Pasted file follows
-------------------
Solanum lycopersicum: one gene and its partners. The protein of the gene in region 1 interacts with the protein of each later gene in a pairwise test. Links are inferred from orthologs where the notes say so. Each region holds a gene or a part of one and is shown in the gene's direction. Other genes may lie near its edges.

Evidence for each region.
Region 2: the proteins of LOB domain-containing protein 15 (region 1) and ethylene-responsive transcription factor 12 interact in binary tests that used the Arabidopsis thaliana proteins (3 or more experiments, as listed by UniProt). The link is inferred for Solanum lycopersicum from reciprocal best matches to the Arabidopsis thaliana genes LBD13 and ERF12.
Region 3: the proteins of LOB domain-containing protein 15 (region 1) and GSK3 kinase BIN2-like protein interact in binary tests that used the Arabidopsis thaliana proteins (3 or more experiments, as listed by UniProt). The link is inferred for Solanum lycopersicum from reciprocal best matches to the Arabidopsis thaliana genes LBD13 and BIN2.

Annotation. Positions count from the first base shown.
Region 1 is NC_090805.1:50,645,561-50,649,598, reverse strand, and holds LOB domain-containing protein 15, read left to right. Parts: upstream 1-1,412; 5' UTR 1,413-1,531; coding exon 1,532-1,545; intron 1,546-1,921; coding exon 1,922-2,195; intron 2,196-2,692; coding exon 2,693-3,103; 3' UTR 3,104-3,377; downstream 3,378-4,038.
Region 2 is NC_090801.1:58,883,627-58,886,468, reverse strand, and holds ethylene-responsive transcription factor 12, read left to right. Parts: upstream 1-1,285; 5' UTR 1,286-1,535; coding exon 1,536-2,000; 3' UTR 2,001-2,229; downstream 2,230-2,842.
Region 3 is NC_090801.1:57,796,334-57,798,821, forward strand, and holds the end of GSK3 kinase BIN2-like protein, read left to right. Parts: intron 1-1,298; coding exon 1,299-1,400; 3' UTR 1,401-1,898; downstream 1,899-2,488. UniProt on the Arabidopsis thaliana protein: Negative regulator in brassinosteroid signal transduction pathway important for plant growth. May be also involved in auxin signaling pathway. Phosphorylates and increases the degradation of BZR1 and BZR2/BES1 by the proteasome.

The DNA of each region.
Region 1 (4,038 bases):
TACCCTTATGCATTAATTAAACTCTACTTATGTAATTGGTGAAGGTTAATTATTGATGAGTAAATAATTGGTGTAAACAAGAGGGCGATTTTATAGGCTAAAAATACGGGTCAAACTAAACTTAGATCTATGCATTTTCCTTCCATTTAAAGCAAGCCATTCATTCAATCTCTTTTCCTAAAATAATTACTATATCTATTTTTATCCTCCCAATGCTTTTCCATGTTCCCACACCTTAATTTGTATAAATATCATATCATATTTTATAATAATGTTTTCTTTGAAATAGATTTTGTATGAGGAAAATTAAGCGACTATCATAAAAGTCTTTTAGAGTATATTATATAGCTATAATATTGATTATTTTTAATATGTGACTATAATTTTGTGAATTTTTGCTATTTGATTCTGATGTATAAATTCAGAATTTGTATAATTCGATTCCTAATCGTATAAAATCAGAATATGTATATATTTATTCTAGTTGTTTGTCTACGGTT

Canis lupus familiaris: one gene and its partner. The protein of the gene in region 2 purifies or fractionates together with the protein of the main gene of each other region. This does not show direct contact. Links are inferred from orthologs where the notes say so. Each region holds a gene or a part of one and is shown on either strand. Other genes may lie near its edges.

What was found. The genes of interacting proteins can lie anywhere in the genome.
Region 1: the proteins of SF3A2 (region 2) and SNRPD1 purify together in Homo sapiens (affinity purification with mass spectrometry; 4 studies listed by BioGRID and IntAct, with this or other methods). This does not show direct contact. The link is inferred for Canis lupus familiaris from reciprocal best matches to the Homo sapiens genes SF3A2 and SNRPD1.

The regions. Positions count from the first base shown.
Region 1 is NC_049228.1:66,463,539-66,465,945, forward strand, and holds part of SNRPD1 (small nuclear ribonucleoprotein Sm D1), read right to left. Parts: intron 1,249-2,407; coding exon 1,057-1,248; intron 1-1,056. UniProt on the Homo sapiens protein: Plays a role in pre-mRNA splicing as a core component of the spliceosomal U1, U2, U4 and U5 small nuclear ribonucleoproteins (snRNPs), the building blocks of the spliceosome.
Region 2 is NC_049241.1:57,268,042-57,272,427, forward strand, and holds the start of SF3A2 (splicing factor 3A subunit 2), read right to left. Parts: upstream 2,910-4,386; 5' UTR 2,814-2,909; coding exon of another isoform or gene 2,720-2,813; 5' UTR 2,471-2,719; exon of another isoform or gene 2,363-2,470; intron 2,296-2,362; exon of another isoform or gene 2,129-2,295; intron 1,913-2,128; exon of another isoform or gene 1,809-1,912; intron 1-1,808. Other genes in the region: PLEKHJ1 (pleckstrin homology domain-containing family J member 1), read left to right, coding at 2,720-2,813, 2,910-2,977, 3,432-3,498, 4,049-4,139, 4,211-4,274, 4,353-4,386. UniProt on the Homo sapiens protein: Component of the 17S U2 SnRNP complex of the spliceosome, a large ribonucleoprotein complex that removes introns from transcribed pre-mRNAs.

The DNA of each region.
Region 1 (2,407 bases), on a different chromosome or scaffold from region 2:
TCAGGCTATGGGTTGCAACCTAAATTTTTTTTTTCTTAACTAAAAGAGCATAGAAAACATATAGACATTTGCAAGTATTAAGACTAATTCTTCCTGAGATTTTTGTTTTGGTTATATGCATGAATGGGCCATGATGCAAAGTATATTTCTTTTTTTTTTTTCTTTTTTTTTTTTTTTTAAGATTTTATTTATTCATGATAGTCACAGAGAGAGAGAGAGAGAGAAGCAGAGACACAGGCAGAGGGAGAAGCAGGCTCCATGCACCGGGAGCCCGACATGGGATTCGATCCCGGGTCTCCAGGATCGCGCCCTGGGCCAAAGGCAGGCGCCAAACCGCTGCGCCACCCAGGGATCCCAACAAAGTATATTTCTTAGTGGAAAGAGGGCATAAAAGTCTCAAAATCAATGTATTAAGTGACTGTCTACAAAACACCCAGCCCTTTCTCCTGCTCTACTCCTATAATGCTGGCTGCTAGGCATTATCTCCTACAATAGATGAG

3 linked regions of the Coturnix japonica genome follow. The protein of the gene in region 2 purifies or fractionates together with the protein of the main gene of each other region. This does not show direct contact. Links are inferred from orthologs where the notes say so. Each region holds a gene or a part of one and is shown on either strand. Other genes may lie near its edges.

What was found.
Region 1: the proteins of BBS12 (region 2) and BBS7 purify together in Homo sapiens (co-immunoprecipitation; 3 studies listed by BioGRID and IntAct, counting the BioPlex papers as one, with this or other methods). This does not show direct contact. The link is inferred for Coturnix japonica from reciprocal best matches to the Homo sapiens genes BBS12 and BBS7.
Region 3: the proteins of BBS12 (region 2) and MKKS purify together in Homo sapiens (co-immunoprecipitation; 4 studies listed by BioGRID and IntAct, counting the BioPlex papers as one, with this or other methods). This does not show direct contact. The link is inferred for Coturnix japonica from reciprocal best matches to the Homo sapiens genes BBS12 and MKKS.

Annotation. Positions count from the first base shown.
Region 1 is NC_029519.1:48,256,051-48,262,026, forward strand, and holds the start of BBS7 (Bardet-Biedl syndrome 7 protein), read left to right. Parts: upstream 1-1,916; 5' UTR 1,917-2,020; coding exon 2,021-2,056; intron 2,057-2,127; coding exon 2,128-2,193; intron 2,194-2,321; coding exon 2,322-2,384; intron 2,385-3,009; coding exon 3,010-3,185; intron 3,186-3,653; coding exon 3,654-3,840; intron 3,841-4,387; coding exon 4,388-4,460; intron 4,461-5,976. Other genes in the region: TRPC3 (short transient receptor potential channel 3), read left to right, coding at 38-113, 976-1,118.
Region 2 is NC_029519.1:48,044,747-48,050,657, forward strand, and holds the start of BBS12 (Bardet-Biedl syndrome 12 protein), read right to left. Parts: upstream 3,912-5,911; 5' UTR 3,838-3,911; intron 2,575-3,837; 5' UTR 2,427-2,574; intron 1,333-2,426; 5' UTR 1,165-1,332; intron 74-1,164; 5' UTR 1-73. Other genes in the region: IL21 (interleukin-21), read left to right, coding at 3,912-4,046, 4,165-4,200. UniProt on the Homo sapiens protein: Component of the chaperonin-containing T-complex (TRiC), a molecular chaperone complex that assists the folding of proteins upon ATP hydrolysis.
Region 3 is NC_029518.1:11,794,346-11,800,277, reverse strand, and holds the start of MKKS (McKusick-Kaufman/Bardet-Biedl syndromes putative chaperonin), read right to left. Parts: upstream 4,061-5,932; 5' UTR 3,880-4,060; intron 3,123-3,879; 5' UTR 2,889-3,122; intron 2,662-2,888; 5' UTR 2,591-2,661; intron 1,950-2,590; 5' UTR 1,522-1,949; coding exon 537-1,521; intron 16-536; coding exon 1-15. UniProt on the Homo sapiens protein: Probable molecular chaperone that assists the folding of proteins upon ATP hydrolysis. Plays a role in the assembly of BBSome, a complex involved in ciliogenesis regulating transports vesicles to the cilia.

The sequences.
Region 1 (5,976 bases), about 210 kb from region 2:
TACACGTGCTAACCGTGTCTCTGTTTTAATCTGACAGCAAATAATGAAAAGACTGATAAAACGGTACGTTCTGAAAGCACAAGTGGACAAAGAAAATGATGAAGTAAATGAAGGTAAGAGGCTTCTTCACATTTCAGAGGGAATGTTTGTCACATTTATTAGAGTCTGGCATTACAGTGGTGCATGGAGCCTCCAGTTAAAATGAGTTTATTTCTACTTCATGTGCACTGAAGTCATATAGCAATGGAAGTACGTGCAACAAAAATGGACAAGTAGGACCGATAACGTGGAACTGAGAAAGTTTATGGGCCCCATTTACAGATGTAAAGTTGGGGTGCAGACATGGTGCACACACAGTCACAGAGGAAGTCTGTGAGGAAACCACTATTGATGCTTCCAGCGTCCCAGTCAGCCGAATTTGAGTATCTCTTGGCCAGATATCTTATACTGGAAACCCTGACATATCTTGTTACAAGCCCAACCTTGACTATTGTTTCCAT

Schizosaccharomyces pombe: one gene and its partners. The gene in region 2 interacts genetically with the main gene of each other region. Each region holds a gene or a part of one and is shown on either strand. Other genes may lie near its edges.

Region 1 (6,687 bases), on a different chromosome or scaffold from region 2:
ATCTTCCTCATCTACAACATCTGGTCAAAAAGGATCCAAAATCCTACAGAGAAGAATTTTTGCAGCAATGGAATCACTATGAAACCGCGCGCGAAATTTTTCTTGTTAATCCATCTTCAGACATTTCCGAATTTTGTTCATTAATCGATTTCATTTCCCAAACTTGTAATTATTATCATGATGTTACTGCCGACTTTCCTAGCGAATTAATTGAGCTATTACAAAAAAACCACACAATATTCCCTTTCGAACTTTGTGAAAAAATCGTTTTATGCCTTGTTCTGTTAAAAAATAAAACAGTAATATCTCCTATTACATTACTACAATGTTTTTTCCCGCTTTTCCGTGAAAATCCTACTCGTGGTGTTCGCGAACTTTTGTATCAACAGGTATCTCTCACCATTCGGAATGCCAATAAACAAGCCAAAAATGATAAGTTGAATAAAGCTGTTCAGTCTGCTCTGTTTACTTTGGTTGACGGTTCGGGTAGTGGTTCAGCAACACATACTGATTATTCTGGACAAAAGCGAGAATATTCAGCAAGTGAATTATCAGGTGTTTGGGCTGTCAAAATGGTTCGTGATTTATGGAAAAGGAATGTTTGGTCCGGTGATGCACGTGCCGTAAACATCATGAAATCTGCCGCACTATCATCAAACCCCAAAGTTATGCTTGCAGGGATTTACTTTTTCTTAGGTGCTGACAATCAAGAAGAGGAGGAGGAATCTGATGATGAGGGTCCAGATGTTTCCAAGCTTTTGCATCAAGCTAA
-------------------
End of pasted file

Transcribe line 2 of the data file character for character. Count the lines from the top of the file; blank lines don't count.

Evidence for each region.